Nicotine dependence linked to DNA

March 29, 2013 / Science Media Centre (New Zealand) / – Your DNA may play a significant role in determining whether or not you end up a smoker – and how easy you find it to kick the habit.

Many large studies have identified particular gene variants that are more common in smokers than other people, suggesting they play a role in nicotine dependence.

Now an international team of researchers have used these genetic clues develop a ‘genetic risk profile’, and to see how accurate it is, they have road-tested it on the on a well-known sample of Kiwis: the Dunedin Birth Cohort.

Researchers analysed data from the long-term study of 1,000 New Zealanders to identify whether individuals at high genetic risk got hooked on cigarettes more quickly as teens and whether, as adults, they had a harder time quitting.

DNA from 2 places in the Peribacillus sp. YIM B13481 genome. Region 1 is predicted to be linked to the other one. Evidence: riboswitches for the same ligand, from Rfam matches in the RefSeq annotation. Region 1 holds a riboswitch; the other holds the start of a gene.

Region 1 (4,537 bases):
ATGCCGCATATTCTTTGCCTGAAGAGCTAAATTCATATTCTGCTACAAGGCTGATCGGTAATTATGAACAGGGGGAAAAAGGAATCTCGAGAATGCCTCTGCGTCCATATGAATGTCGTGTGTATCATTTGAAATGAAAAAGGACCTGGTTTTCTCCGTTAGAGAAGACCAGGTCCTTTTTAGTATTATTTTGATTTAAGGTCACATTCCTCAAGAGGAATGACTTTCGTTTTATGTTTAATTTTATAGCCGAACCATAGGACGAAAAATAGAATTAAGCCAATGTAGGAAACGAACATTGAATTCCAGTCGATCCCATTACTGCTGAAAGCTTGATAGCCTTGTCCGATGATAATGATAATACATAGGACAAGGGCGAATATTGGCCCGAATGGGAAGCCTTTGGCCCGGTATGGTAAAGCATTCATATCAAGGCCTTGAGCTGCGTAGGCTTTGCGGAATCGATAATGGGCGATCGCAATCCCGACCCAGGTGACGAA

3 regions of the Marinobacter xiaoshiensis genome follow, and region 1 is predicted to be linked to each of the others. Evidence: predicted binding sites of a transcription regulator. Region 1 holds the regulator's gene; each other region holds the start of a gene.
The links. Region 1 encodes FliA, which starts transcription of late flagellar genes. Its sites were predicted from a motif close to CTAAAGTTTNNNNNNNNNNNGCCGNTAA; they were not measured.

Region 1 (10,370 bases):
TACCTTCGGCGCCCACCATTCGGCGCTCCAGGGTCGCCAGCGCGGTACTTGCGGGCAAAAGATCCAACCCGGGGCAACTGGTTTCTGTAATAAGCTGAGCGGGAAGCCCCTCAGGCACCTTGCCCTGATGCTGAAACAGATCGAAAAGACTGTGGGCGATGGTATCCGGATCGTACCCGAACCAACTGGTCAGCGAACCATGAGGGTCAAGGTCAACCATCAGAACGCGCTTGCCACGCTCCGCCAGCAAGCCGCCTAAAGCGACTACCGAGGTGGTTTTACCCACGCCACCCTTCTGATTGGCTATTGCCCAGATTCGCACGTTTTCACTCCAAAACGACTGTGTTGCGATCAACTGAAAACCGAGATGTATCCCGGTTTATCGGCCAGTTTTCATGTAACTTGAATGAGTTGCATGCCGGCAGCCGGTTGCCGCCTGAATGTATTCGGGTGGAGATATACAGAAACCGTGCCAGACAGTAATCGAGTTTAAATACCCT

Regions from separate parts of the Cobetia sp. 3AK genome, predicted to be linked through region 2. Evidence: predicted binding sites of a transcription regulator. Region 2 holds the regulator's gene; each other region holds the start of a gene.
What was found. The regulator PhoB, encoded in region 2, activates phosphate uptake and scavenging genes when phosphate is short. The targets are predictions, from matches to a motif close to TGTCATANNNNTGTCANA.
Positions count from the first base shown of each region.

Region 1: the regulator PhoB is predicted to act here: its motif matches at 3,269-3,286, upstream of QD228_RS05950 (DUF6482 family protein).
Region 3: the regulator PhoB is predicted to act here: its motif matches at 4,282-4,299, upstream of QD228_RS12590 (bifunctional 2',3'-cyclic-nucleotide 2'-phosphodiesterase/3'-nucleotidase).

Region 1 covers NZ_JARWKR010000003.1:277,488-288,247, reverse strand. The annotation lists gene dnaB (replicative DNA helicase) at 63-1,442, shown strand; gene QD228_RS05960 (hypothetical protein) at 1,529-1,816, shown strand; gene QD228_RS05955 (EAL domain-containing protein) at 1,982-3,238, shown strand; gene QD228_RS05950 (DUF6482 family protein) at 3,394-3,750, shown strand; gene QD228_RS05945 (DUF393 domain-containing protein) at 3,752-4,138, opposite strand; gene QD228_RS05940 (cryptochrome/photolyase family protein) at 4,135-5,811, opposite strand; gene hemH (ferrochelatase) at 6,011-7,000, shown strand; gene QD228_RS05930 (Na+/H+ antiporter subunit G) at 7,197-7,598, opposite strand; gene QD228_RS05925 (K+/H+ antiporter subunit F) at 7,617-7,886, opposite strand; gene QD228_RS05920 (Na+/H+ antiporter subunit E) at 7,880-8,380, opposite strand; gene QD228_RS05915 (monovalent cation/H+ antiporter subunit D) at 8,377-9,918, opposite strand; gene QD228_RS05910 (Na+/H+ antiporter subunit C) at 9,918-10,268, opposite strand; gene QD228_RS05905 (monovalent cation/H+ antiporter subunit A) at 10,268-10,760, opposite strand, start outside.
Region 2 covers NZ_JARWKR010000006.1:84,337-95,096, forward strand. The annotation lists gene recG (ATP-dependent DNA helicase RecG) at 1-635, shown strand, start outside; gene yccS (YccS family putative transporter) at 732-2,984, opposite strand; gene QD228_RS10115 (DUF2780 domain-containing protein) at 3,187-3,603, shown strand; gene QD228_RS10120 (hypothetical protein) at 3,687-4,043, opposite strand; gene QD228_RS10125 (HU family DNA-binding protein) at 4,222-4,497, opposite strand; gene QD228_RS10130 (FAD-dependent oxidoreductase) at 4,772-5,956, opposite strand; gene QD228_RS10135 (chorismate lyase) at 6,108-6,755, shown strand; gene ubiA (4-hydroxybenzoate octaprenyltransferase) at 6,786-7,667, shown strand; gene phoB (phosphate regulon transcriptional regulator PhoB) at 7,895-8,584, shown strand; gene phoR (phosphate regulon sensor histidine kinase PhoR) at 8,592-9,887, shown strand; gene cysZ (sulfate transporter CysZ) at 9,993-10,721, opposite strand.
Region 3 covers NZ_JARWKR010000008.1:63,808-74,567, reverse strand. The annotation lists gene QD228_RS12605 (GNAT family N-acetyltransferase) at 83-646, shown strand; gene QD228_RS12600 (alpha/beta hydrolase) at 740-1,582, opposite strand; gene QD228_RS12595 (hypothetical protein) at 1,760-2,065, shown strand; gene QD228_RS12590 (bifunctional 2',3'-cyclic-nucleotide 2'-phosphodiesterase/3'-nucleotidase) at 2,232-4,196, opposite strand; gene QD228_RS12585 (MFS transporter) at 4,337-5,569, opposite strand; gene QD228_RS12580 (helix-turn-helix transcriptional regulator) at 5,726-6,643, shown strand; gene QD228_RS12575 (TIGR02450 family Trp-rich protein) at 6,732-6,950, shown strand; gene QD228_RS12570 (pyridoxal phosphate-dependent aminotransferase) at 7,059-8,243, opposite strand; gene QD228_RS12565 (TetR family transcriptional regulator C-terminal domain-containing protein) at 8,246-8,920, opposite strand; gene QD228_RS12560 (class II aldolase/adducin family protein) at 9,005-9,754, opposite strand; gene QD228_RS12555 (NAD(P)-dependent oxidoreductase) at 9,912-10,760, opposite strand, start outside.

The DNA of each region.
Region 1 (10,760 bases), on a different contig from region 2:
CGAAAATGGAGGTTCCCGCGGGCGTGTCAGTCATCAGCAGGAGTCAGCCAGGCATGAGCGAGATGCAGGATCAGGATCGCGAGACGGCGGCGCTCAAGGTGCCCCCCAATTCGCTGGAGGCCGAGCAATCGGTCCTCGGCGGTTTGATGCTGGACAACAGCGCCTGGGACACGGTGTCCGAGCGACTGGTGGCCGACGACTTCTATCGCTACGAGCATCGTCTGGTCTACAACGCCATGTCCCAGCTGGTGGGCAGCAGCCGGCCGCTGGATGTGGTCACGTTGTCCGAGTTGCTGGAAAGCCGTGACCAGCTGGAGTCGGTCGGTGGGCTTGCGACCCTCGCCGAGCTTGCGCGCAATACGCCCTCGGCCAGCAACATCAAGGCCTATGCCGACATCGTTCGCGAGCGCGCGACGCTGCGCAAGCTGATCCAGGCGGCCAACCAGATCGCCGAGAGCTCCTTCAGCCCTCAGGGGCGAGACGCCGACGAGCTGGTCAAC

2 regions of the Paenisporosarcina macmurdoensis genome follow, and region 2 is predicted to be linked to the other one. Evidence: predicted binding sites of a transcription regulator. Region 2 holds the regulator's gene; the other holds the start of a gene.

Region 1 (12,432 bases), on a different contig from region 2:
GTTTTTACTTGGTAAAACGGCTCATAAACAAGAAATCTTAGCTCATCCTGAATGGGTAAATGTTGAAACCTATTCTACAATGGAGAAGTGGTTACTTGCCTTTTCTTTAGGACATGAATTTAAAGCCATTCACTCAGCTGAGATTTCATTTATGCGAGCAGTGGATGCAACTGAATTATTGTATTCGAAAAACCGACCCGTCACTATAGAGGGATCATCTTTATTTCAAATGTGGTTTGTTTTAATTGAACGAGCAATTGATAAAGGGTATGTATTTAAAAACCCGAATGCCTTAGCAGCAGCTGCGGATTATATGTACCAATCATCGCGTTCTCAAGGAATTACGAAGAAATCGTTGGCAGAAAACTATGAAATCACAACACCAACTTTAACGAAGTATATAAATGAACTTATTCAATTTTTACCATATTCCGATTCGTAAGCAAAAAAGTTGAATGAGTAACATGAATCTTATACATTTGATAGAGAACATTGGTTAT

The results, published in JAMA Psychiatry, showed that a person’s genetic risk profile did not predict whether he or she would try cigarettes. But for those who did try cigarettes, having a high-risk genetic profile predicted increased likelihood of heavy smoking and nicotine dependence.

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